In the world of beauty pageants, there is no such thing as a no-makeup look, said Osby, who travels with Nizhoni to competitions.

And glamour is the go-to for the young women who compete for the crown.

Nizhoni’s presence onstage may seem effortless and sometimes intimidating for the younger girls, but it’s hard work to get to the top because it can get pricey.

Everything must be perfect, from her glow-up to a movie-star look down to her beauty regime, because even the slightest cosmetic error – or dress error – can result in points lost, said Osby.

“We’re still learning today,” Osby said. “When Nizhoni has a competition, we say, ‘Make sure it’s right.’ Even down to walking. You can’t bounce too much – it’s so amazing!”

Nizhoni said even the competition background music all sounds similar.

“Dresses are $500-plus,” Osby explained. “She could do her own hair and makeup or pay someone to do it, which is about $400. We take all of these things into consideration, and if we get a sponsor, it makes things way easier.”

Nizhoni is working with some Indigenous designers, artists, and entrepreneurs, such as her mother’s LeAnn Osby Designs, Gilbert Honanie Photography from Tuba City, and Ahsaki Báá LaFrance-Chachere, founder and owner of Ah-Shí Beauty.

Osby said many of Nizhoni’s sponsors are Native, like Sara Honanie Images and Crystal L. Dághaa’ii.

Bright future

While Nizhoni isn’t worrying about makeup that’s unapologetically labor-intensive, she’s beading and studying for the nursing program at the University of Arizona in Tucson, where she’s moving in August.

“But I also want to do pre-med,” Nizhoni said. “I want to go into the medical field to become a traveling nurse or a traveling pediatrician in the Navajo Nation. I want to minor in American Indian studies – just to have that.”

Because she isn’t fluent in the Navajo language, she said she’ll take classes to speak with the elders when she returns home to Western Navajo to work.

Nizhoni finished high school a year early and had been preparing for college at home alongside running her project, “Nizhoni Hózhǫ Project,” and running her small business: Nizhoni Hozho Co.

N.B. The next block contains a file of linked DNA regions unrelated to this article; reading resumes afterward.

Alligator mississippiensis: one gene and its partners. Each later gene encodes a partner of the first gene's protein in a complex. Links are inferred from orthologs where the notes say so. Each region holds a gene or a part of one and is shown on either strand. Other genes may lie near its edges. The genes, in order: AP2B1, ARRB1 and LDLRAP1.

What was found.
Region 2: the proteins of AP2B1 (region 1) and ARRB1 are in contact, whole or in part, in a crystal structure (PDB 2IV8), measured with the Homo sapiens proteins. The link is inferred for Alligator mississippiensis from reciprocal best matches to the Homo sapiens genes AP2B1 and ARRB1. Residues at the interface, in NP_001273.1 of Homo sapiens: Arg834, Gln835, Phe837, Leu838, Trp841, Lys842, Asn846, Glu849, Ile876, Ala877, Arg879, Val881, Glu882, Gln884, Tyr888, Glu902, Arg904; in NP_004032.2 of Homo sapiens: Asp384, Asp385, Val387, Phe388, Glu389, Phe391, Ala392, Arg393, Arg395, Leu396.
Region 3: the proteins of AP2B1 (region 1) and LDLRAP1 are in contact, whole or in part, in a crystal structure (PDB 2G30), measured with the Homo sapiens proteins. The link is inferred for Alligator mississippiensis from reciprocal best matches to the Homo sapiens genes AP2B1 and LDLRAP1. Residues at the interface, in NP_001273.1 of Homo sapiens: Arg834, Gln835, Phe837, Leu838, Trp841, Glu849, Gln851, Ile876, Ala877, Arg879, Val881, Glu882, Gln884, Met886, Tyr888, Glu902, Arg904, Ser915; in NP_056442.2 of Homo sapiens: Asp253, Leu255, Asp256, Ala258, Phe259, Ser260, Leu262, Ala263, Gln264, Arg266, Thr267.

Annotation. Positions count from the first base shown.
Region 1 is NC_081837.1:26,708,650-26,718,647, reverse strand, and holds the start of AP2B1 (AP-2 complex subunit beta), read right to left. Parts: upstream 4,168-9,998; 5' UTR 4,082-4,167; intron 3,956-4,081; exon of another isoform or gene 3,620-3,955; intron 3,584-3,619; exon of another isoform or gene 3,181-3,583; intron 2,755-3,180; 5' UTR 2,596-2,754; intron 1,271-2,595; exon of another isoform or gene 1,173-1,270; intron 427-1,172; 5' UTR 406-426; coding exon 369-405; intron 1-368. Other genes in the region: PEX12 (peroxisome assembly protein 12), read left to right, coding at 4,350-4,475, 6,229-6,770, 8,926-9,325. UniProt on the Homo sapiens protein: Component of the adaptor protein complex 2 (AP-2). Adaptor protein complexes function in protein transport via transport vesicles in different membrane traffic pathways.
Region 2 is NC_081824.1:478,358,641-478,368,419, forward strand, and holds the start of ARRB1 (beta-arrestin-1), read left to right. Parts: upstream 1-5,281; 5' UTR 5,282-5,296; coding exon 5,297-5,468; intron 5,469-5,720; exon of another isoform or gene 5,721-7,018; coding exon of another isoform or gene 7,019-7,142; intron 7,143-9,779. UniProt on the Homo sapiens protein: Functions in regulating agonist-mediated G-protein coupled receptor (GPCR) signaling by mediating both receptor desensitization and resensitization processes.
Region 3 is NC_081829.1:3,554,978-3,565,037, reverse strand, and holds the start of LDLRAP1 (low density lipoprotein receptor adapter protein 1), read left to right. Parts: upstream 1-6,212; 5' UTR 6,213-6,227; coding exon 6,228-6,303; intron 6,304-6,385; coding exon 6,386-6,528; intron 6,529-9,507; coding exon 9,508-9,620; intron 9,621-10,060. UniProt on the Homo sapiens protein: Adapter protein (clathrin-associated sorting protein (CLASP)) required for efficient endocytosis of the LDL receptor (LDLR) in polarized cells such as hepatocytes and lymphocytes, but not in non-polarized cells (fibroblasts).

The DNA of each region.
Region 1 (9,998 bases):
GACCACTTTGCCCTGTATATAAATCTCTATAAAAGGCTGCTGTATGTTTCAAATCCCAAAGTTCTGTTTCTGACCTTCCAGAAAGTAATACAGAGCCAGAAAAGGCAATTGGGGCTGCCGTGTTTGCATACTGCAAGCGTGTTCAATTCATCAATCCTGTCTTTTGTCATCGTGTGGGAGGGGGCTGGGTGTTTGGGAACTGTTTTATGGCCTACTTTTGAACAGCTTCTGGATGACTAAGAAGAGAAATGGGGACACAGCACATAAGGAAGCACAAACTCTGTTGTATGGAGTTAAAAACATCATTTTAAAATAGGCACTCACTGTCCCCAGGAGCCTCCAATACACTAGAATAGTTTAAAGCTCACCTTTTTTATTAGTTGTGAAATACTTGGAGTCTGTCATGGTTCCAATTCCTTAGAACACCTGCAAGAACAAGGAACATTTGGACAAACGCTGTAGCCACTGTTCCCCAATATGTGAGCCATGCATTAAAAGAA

Nizhoni started the Nizhoni Hózhǫ Project at 13 to give back to Native youth. She makes ribbon skirts for Native residential students, masks and beaded earrings. All profits go toward her project.

During the first and second years of the coronavirus pandemic, Nizhoni made cloth face masks for hundreds of people in need. She said her love of sewing comes from her mother and grandmother, who make clothes and traditional outfits.

“The support from my family is what really helps,” Nizhoni said, adding that when she competes in pageants, her family fills a section to cheer for her.

Exploring cultures

Some of the Diné who reside in the Windy City are from New Mexico, said Osby.

Nizhoni, her 13-year-old sister Lilliana, and their three younger sisters represent the Diné the best way they can, said Osby.

And Nizhoni is taking the non-Native and Native pageant world by storm and providing much-needed representation for Indigenous people.

“They look at us like we live in teepees,” Nizhoni said of the non-Natives who often approach her as she wears traditional outfits.

“They make gestures and take so much pride in the Native American mascots because they think that it’s something that reflects good back on us Natives,” she said.

Nizhoni said she often tries to explain and share with non-Natives the Indigenous culture, languages and dancing.

“But sometimes it does get tiring when it’s someone who’s constantly asking, and you have to keep explaining it,” she said. “At first, it really affected me, and I do my best to say it nicely.

“I show them who I am with my dancing,” she added. “And I explain to them the Navajo basket. I speak my language out there, and I introduce myself. I talk about my mom and sisters, my grandmothers and everything – I show everybody what I’m doing and what I’m creating.”

Nizhoni said she thinks about running for the coveted Miss Navajo Nation crown. If she is going to compete soon, she’ll immediately move home to Raremetals to sit with her elders to learn how to be a Miss Navajo Nation.

“I want to make sure that I’m ready and have my grandma’s permission to run,” Nizhoni said. “I’d represent my family and show people that my family takes pride in me, and I take pride in them and my culture, the stories, and the history of my family.

“But my family’s for it,” she added. “They’re like, ‘You should run.’ They will do their best to help me.”

About The Author

Krista Allen

Krista Allen, based in Kaibeto, is the assistant editor of the Navajo Times.